Category Archive 'Nile Crocodile'

25 May 2019

A Fatal Story from the Outdoors Left

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The late Hendrik Coetzee.

The political/cultural divide extends conspicuously into the Outdoors.

The Outdoors Right fishes and hunts. The Extreme Outdoors Right shoots big game and/or hunts par force du chien. The Outdoors Right wears safari jackets, canvas hunting coats, camo for duck and turkey hunting, and Scarlet Hunt Uniforms for fox hunting.

The Outdoors Left hikes, bicycles, kayaks, rafts, rock climbs, and skis. The Outdoors Left wears the latest artificial fabric in Life -Saver-flavor colors.

The Outdoors Right remembers shopping at the old (the real) Abercrombie & Fitch and Wm. Mills, and buying from the Herter’s catalogue. We still shop at L.L. Bean, Filson, Woolrich, and Cabela’s. We used to buy from Orvis, but now they do.

The Outdoors Left buys from Patagonia, Northern Mountain, and REI.

We lust after custom shotguns. They yearn for custom bicycles and hiking boots.

There is surprisingly little overlap between the two worlds, though –regrettably– A River Runs Through It (1992) resulted in a lot of unwelcome cross-over into fly fishing. Men used to say: “I never met a fly fisherman I didn’t like.” Not anymore. When I see some fashionista on the stream loaded down with expensive, brand-new Orvis equipment, I feel like pushing him in.

I sometimes read Outside magazine, and I commonly marvel (and bristle with indignation) over the cultural differences.

We Outdoors Right types would never dream of spending time in the territory of large predators unarmed. The readership of Outside Magazine is capable of debating the ethics of spraying Old Ephraim in the snout with pepper spray. They bicycle through Mountain Lion country. They camp, unarmed, among the grizzlies. And as you will read in the linked article from the Outside Magazine archives on the late Hendrk Coetzee, the Outdoors Left will go kayaking in cannibal-infested regions of the Congo and down rivers full of crocodiles.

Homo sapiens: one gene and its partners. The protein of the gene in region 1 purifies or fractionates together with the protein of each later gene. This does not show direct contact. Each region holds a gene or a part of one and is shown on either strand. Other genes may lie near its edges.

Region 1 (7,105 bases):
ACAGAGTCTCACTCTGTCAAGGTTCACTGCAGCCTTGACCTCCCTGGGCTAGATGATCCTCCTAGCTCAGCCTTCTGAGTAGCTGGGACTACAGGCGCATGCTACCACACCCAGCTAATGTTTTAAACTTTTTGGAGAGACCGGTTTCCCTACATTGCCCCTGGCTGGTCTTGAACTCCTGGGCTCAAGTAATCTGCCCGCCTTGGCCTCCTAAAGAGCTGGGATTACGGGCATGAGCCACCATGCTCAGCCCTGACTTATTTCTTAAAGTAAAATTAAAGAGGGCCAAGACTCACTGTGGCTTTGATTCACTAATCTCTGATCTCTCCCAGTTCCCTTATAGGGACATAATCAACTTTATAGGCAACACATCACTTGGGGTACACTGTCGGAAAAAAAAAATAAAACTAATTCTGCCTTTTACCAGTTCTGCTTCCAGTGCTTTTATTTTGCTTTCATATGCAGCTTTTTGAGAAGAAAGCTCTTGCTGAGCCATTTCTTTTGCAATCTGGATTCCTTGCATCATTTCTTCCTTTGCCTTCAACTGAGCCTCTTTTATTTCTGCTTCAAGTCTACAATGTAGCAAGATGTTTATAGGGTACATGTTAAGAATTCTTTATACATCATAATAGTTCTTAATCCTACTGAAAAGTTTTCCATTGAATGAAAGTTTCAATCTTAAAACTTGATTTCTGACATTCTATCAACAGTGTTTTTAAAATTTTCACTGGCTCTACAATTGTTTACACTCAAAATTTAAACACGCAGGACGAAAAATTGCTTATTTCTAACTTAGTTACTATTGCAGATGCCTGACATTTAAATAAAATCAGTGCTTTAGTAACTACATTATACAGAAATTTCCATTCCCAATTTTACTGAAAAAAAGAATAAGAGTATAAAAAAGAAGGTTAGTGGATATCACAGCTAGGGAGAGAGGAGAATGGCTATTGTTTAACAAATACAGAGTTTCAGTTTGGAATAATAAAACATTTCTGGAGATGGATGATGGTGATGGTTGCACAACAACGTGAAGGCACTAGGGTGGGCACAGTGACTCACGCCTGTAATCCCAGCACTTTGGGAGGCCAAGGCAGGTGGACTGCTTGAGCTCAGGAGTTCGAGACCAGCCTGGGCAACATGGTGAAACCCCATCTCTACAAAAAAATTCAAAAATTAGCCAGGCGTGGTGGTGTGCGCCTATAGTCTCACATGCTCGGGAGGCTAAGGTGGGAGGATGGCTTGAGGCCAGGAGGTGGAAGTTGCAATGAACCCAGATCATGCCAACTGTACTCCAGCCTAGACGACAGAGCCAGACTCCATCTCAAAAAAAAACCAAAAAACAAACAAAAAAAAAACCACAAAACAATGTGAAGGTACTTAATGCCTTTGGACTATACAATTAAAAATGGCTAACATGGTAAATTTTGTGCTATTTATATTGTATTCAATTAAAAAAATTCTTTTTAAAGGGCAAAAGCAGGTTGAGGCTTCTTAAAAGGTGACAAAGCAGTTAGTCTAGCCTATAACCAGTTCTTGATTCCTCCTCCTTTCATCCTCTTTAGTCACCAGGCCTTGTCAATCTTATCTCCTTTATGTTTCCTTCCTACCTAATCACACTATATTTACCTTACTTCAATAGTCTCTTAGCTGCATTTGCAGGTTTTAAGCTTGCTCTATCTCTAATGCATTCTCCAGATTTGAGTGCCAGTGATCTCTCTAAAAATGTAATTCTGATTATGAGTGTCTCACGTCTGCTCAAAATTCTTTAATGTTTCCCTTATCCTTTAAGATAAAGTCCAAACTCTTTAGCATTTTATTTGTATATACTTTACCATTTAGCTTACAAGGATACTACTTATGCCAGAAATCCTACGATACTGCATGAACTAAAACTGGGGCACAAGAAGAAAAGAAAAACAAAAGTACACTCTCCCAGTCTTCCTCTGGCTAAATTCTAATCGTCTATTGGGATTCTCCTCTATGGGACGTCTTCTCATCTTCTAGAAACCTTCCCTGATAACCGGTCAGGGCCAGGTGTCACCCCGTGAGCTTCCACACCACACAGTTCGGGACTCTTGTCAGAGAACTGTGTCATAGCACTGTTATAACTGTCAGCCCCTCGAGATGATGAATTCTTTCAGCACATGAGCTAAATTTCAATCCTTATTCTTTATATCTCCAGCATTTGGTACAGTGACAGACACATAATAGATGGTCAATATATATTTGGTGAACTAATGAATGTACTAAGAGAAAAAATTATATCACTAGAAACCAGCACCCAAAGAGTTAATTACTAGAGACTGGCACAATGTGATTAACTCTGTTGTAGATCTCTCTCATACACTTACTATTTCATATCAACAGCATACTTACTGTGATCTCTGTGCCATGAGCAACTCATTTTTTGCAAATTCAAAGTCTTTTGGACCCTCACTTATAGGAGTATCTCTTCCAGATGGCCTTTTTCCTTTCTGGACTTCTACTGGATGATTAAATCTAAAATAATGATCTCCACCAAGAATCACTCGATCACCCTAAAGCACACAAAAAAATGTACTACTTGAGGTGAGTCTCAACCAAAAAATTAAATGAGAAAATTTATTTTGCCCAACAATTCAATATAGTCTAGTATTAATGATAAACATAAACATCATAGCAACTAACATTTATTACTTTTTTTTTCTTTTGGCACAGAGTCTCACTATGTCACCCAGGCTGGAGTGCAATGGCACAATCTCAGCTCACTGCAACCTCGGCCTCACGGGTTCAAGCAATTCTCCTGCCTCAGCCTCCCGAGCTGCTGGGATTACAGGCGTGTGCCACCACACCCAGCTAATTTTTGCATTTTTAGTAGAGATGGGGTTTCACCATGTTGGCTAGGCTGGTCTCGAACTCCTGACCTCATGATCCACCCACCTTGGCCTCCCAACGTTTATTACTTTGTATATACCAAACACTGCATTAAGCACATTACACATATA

Whitewater kayaker Hendrik Coetzee had decided to call it a career after a decade of first descents on the wildest rivers in Africa. The river’s most feared predator had a different ending in store.

21 May 2016

Nile Crocodiles Found in Florida

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NileCrocodile
Crocodylus niloticus

Orlando Sentinal:

Researchers have confirmed that three Nile crocodiles were captured near Miami, and they say it’s possible more of the man-eating reptiles are still out there, although no one can say for sure.

The big question now: How did they get to Florida?

“They didn’t swim from Africa,” University of Florida herpetologist Kenneth Krysko said. “But we really don’t know how they got into the wild.”

Krysko and his co-authors just published a paper showing that DNA testing proved the three animals captured in 2009, 2011 and 2014 are Nile crocs, a species whose males grow to over 16 feet long and weigh upward of 1,600 pounds.

Nile crocs are believed to be responsible for up to 200 fatalities annually in their native sub-Saharan Africa.

Maybe they’ll eat those Burmese Pythons.

14 Apr 2007

Vet Survives; Conflicting Reports About the Croc

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Veterinarian Chang Po-yu reached through the bars to administer an additional shot of sedative, or to remove some tranquilizer darts from the hide of a Nile crocodile (Crocodylus niloticus) in the Shoushan Zoo located in Kaohsiung, Taiwan, depending on which account you read, when the insufficiently-sedated saurian turned and bit off Dr. Chang’s arm.

Reports in the Asian papers say that police were summoned, and the offending reptile was permanently sedated by two shots from an officer’s sidearm.

Western press reports claim that zookeepers merely fired two shot which either missed, or bounced harmlessly off old smiley’s neck. The shots proved sufficiently alarming, however, to persuade the grinning beast to drop his prize and beat a retreat.

The BBC even reports the croc is doing well, and is enjoying its 15 minutes of celebrity.

I personally suspect that the Oriental papers are telling the truth, and that crocodile has departed for the big swamp in the sky.

Taipei Times

National Geographic News

Whatever happended to the croc, the poor veterinarian’s arm was recovered, and doctors were able to re-attach it after a 6-7 hour operation.


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